This week, I have the absolute honour of handing you over to one of my favourite people in the equine industry and somebody I work closely with on a regular basis and admire greatly.
Emma Warren is a wife of one, a mother of two and a lover of life-juggling, which is a good job as she wears many hats and pops up at my favourite country and equestrian jewellery company Hiho Silver, the most gorgeous creamware company around, Doris & Co, Dimpsey Glamping, 70s Devon holiday home, Dimmet and more recently as herself over at EmmaWarren.co.uk.
An escapee from accounting, these days she can mainly be found dabbling in business development and customer delight – but she’s not afraid to wield a spreadsheet or two if she needs to make a serious point.
Based in Somerset, Emma loves the countryside, her job and just generally hanging out with her family. A keen explorer of brands, the scent of an artisan gin or two will lure her off the homestead, as will the mention of certain handbag, boot and belt brands!
And she’s kindly agreed to chat to you today about the idea of ‘competition’ in business. I absolutely love her take on this and I think it’ll definitely have you reevaluating your previous definition of the word.
Why Your Competition Probably Isn’t Who You Think It Is…
by Emma Warren
More and more these days, the way we work as business is to concentrate on a niche, by which I mean we find the people who want what we’re offering and then we try to be really clear about what we can offer them. For example, our business, Hiho Silver is an equestrian and country jeweller, many photographers are equestrian photographers or portrait photographers.
As we become more confident and understand our customers more, we narrow down our focus. However, there is one area of business in which it’s really important not to be narrow in your focus…and that’s when you’re thinking about who your competition is.
So if you’re a photographer (I’m going to use that as an example as the lovely Sophie has asked me to guest blog here for you) then I would bet that you are probably eyeing up other photographers to see what they’re doing, what they offer and what their pricing is.
Sometimes, they really annoy you by doing what you’ve just launched and that focuses you in even more on what other photographers are doing.
However, let’s just take a moment to think this through from a customer point of view.
They have a budget in their head to buy a service or product and you are probably thinking about them reviewing and deciding which photographer to use – and you’re right. You’re also right in ensuring that, at this stage of proceedings, they can clearly understand who you are, what you offer and how good you are at it – and hopefully can see what other customers are saying about you.
But did you ever think about the stage before this…?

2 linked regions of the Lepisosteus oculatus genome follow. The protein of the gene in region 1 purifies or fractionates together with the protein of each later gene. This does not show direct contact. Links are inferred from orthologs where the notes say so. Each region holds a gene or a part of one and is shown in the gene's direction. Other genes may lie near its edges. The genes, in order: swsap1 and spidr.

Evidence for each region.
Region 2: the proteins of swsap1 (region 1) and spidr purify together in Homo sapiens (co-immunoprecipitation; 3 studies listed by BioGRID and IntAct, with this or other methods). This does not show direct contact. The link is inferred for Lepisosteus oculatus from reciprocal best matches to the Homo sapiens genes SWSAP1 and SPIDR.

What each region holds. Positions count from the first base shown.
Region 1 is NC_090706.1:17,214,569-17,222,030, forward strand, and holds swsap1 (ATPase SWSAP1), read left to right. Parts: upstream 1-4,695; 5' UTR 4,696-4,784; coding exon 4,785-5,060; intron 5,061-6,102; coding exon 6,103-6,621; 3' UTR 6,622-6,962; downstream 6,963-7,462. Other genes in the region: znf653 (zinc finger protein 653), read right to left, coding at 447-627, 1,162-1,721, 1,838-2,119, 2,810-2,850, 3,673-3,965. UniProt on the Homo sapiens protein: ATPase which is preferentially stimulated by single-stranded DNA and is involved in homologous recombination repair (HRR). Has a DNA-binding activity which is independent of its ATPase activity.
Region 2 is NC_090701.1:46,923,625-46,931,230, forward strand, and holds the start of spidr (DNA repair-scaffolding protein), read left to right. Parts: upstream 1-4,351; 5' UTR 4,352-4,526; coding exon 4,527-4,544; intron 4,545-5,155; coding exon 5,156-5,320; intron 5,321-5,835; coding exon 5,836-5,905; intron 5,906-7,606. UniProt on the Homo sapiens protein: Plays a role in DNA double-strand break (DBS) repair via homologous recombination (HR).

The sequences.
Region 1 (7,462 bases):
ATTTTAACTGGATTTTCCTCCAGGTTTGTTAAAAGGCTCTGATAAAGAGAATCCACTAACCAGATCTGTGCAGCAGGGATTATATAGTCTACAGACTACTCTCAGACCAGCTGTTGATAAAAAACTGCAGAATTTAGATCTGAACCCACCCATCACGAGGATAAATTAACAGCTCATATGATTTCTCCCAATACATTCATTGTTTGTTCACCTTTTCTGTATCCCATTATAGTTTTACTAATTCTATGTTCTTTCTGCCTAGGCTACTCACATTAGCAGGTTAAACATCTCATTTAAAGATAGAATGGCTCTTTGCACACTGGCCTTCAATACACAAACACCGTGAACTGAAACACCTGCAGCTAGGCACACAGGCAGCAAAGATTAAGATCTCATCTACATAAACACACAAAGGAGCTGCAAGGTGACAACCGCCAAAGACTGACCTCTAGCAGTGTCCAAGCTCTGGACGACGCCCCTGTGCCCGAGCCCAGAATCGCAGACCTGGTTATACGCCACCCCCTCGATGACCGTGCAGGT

Because there is one!
Generally before your customer gets to the point of selection between providers of e.g. photography – they have probably already done one level of narrowing down and that’s the level of what to actually spend their money on – not who with. They have £x and they’re thinking about how to spend it, sticking to my photographer analogy, they’ve probably been thinking about if they should get a photo shoot, or a pastel portrait, or a video or maybe even wider than that.
So, at this point in proceedings, your competition isn’t other photographers, it’s other options for their money – so your job at this stage is to persuade them why a photo shoot is a good option, not why you’re the best photographer. If you’re a jeweller, you might be competing against a watch as arm candy – not other jewellers.
As a more general example, there was some Harley Davison motorbike market research a few years back and part of the brief they set was to find out who was the main competitor.
In your head right now, you’re probably thinking that it was a Triumph or some sort of motorbike. The team thought that as well and I bet didn’t really think research was going to tell them anything they didn’t know.
The feedback presentation nearly knocked them off their seats – their main competition was a…caravan!!!
The research had revealed that a Harley tended to be a later life purchase for the husband, about the time that the kids were growing up and the wife (or the couple) was starting to think that a caravan would be lovely. The pot of money that could potentially be spent on a Harley was also the pot of money for the caravan.
Research also revealed that ultimately 70% of purchasing decisions were made by the female in the family, and Harley marketing was very firmly geared towards men and that needed to change.
The point I’m making here is that the caravan wasn’t even on their radar as a competitor but it was actually taking sales that could have been theirs.
So back to you and yours! I hope that this post has stirred your thoughts a bit and encouraged you to think about competition in a slightly different way. Put yourself in the shoes of Harley and have a think – who is your “caravan” competitor and how could you persuade your potential customer to spend with you rather than them.
I’d love to hear your thoughts.
Big thanks to Sophie for inviting me to guest blog – I hope you enjoyed my musings!
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